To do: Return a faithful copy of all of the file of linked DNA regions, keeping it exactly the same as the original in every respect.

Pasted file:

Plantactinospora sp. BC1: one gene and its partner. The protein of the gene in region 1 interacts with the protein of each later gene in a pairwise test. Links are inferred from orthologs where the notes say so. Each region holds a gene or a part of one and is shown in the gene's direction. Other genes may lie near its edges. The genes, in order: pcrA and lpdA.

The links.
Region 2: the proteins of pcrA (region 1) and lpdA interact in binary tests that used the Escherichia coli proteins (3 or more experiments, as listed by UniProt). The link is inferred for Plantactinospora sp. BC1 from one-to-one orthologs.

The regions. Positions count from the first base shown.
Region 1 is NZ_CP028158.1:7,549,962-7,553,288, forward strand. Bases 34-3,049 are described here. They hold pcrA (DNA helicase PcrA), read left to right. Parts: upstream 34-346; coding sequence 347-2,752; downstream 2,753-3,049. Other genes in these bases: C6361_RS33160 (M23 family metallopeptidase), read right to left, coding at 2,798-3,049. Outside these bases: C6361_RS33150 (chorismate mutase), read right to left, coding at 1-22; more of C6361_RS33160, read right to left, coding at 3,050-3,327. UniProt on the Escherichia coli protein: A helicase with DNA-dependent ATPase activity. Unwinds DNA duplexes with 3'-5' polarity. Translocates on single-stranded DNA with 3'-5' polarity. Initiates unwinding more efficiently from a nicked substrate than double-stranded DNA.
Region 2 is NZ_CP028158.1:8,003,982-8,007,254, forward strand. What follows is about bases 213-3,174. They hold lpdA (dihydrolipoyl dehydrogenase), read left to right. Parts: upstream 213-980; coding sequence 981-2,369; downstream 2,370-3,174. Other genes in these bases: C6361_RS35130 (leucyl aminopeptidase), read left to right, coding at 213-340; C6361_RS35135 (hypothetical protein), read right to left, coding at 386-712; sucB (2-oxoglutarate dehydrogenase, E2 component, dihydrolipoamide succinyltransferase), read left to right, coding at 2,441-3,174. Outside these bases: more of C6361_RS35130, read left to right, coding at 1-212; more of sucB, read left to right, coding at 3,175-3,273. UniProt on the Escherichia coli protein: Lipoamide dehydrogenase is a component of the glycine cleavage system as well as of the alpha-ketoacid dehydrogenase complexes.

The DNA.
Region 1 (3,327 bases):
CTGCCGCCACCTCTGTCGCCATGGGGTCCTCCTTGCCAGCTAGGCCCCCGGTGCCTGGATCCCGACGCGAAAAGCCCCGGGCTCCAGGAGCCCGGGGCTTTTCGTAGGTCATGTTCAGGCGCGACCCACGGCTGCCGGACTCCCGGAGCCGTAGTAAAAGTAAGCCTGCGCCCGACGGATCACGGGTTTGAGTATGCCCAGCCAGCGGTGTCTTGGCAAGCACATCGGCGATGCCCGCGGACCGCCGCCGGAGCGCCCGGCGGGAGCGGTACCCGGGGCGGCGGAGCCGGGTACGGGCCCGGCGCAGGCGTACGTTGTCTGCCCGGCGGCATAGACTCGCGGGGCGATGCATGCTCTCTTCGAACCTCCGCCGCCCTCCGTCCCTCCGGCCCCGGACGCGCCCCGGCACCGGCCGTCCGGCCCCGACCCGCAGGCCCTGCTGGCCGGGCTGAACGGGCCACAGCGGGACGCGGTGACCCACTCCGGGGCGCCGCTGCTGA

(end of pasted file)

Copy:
Plantactinospora sp. BC1: one gene and its partner. The protein of the gene in region 1 interacts with the protein of each later gene in a pairwise test. Links are inferred from orthologs where the notes say so. Each region holds a gene or a part of one and is shown in the gene's direction. Other genes may lie near its edges. The genes, in order: pcrA and lpdA.

The links.
Region 2: the proteins of pcrA (region 1) and lpdA interact in binary tests that used the Escherichia coli proteins (3 or more experiments, as listed by UniProt). The link is inferred for Plantactinospora sp. BC1 from one-to-one orthologs.

The regions. Positions count from the first base shown.
Region 1 is NZ_CP028158.1:7,549,962-7,553,288, forward strand. Bases 34-3,049 are described here. They hold pcrA (DNA helicase PcrA), read left to right. Parts: upstream 34-346; coding sequence 347-2,752; downstream 2,753-3,049. Other genes in these bases: C6361_RS33160 (M23 family metallopeptidase), read right to left, coding at 2,798-3,049. Outside these bases: C6361_RS33150 (chorismate mutase), read right to left, coding at 1-22; more of C6361_RS33160, read right to left, coding at 3,050-3,327. UniProt on the Escherichia coli protein: A helicase with DNA-dependent ATPase activity. Unwinds DNA duplexes with 3'-5' polarity. Translocates on single-stranded DNA with 3'-5' polarity. Initiates unwinding more efficiently from a nicked substrate than double-stranded DNA.
Region 2 is NZ_CP028158.1:8,003,982-8,007,254, forward strand. What follows is about bases 213-3,174. They hold lpdA (dihydrolipoyl dehydrogenase), read left to right. Parts: upstream 213-980; coding sequence 981-2,369; downstream 2,370-3,174. Other genes in these bases: C6361_RS35130 (leucyl aminopeptidase), read left to right, coding at 213-340; C6361_RS35135 (hypothetical protein), read right to left, coding at 386-712; sucB (2-oxoglutarate dehydrogenase, E2 component, dihydrolipoamide succinyltransferase), read left to right, coding at 2,441-3,174. Outside these bases: more of C6361_RS35130, read left to right, coding at 1-212; more of sucB, read left to right, coding at 3,175-3,273. UniProt on the Escherichia coli protein: Lipoamide dehydrogenase is a component of the glycine cleavage system as well as of the alpha-ketoacid dehydrogenase complexes.

The DNA.
Region 1 (3,327 bases):
CTGCCGCCACCTCTGTCGCCATGGGGTCCTCCTTGCCAGCTAGGCCCCCGGTGCCTGGATCCCGACGCGAAAAGCCCCGGGCTCCAGGAGCCCGGGGCTTTTCGTAGGTCATGTTCAGGCGCGACCCACGGCTGCCGGACTCCCGGAGCCGTAGTAAAAGTAAGCCTGCGCCCGACGGATCACGGGTTTGAGTATGCCCAGCCAGCGGTGTCTTGGCAAGCACATCGGCGATGCCCGCGGACCGCCGCCGGAGCGCCCGGCGGGAGCGGTACCCGGGGCGGCGGAGCCGGGTACGGGCCCGGCGCAGGCGTACGTTGTCTGCCCGGCGGCATAGACTCGCGGGGCGATGCATGCTCTCTTCGAACCTCCGCCGCCCTCCGTCCCTCCGGCCCCGGACGCGCCCCGGCACCGGCCGTCCGGCCCCGACCCGCAGGCCCTGCTGGCCGGGCTGAACGGGCCACAGCGGGACGCGGTGACCCACTCCGGGGCGCCGCTGCTGA